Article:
If the content you are seeing is presented as unstyled HTML your browser is an older version that cannot support cascading style sheets. If you wish to upgrade your browser you may download Mozilla or Internet Explorer for Windows.

New Play Society

Company founded by Dora Mavor Moore in Toronto, Ontario, in 1946.

The Company's first season was staged at the Royal Ontario Museum and included Synge's Playboy of the Western World, Strindberg's The Father, Maugham's The Circle and O'Neill's Ah! Wilderness.

By the 1949-50 season, however, five of the Company's nine productions were Canadian and included John Coulter's Riel. The Company presented, for the first time in the provincial capital, a play from Quebec, in French: Équipe's production of Sartre's Huis Clos/No Exit (dir.Pierre Dagenais). Compagnons de Saint-Laurent would also play for the Company.

In 1956, the New Play Society expanded to include a school. But by 1960, it was relying on virtually one production to assure its survival: Spring Thaw, an annual comedy revue that always did well. In 1971, a quarter-century after its foundation, the Company's charter was laid to rest. But Dora Mavor Moore's mark on the Canada's culture was indelible, and the galvanizing effect her Company had on Canadian theatre cannot be overstated.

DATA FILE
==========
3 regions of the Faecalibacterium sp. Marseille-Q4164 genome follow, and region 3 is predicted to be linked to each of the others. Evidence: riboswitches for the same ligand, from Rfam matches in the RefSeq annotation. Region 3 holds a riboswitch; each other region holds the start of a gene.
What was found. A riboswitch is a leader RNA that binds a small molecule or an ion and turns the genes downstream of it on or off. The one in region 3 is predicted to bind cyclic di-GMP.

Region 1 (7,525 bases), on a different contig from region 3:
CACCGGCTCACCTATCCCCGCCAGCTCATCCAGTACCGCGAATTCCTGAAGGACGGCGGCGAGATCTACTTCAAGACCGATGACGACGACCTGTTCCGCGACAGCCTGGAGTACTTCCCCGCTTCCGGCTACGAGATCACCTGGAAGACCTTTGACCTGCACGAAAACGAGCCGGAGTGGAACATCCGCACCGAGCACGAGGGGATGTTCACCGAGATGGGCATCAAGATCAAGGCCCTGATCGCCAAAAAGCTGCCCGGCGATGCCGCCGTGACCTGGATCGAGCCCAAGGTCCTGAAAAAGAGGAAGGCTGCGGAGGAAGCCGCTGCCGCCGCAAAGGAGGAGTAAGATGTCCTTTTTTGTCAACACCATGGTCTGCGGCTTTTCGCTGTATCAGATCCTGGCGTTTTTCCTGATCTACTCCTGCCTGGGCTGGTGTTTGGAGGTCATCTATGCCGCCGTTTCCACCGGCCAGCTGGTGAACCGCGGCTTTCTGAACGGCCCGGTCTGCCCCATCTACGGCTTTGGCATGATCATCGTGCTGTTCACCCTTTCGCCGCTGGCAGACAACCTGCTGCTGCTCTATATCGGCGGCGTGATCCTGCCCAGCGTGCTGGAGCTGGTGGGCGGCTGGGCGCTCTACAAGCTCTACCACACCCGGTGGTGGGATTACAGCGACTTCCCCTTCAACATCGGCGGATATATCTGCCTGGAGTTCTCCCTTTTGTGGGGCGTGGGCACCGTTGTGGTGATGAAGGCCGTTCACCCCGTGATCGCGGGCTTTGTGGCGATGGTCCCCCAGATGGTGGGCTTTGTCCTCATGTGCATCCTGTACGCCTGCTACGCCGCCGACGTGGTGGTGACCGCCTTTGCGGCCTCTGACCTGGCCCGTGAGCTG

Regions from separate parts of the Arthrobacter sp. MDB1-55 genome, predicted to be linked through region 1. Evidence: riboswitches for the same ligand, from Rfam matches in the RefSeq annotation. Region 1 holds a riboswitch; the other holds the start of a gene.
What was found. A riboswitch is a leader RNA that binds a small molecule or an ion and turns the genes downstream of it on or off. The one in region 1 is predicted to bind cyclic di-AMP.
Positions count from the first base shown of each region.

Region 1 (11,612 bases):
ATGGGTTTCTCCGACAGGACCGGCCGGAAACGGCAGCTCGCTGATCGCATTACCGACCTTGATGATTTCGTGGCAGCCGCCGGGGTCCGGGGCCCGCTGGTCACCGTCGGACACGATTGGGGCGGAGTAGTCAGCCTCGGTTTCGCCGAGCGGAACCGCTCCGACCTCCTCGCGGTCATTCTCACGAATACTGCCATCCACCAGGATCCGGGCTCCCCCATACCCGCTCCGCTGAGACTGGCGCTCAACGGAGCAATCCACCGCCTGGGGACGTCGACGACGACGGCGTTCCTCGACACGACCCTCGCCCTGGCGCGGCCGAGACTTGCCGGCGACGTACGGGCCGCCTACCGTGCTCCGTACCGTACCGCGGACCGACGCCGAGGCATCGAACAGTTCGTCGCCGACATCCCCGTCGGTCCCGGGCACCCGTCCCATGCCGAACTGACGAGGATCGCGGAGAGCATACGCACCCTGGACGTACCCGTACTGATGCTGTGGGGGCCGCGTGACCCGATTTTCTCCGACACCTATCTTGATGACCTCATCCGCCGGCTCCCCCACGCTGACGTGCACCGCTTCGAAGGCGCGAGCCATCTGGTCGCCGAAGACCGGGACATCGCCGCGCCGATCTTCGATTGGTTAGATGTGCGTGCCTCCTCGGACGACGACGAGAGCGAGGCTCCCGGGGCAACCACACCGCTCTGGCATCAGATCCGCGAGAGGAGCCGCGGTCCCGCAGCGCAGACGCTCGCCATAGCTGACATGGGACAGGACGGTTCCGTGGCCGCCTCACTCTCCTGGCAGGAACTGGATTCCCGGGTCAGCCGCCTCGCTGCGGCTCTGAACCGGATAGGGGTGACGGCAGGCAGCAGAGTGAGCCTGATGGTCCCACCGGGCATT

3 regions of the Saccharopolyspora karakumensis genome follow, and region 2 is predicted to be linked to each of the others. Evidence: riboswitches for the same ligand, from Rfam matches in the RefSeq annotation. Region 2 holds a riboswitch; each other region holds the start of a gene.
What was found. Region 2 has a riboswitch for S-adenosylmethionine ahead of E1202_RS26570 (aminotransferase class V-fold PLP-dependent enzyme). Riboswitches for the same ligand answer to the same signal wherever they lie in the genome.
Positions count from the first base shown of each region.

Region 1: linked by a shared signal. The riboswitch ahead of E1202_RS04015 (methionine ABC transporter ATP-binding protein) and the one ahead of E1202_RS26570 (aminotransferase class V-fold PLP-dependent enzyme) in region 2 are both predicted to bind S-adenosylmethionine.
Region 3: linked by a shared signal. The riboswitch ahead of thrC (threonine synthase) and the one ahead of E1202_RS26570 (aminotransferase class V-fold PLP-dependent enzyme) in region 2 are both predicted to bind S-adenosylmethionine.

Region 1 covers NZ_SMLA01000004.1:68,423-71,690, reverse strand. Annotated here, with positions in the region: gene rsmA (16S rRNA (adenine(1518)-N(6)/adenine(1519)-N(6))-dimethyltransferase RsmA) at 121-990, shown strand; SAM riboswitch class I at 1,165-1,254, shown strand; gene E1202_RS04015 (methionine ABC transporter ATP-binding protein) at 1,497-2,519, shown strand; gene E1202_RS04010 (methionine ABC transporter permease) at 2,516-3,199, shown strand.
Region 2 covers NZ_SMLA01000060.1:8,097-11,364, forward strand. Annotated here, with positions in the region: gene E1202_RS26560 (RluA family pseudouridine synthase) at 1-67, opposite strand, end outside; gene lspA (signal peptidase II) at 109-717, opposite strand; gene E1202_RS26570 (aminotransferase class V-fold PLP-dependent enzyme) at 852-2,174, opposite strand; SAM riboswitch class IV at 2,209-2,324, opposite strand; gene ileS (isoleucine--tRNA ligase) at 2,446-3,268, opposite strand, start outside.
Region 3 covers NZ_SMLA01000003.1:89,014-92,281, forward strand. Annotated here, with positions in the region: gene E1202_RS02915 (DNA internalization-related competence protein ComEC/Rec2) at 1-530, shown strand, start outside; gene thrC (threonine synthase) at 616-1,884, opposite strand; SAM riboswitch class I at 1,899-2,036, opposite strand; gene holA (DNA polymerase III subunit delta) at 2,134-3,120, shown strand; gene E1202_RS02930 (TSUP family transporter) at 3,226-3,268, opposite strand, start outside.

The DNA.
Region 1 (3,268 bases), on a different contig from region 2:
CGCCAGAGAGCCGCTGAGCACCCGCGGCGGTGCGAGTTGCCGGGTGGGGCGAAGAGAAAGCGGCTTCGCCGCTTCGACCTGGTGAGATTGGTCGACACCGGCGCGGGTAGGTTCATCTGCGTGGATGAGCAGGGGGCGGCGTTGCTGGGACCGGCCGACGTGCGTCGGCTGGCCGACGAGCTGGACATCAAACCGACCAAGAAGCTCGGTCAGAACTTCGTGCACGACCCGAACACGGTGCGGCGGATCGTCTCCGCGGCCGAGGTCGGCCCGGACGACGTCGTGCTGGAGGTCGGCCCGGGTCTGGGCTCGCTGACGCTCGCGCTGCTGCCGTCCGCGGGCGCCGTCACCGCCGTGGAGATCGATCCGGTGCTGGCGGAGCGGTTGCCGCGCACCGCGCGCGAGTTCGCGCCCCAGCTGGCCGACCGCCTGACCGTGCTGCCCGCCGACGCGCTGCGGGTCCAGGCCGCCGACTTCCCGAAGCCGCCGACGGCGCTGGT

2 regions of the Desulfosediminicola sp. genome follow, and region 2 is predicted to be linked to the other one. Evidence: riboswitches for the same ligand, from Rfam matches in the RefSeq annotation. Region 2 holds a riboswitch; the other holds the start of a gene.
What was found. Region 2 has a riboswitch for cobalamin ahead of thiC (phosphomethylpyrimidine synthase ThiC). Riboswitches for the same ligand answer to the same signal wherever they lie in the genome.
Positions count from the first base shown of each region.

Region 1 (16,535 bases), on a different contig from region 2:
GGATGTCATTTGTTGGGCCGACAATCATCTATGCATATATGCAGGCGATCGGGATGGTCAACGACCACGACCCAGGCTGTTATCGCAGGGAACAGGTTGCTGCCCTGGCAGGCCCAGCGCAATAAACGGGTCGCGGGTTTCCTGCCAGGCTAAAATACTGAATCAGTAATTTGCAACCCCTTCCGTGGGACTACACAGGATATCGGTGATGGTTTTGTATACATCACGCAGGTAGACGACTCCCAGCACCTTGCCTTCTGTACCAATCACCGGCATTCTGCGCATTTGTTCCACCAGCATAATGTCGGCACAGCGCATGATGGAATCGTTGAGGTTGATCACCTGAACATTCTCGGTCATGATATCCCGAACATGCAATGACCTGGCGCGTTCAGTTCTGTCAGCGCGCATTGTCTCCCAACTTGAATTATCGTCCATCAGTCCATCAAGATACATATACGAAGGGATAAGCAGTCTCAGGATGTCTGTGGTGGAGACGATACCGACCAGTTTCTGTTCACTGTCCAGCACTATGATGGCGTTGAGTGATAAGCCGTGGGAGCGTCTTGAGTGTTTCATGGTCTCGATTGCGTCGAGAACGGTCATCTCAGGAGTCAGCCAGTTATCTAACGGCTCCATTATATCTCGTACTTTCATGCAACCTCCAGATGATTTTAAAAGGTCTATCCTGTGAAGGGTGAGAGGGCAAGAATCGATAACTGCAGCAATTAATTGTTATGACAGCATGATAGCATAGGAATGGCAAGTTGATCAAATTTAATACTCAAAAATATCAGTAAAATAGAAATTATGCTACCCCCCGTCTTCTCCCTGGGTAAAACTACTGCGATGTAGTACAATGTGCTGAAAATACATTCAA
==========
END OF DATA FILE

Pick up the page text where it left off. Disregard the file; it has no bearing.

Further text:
The artists who worked with NPS included Mavor Moore, Lorne Greene, John Drainie, Don Harron; and writers Lister Sinclair (whose play, The Man in the Blue Suit, was the first Canadian work presented there in 1947), Morley Callahan and Andrew Allan among many others.

In its heyday, critic Nathan Cohen called the company, "professional in the best sense of the word."

Profile by Gaetan Charlebois

Last updated 2020-01-14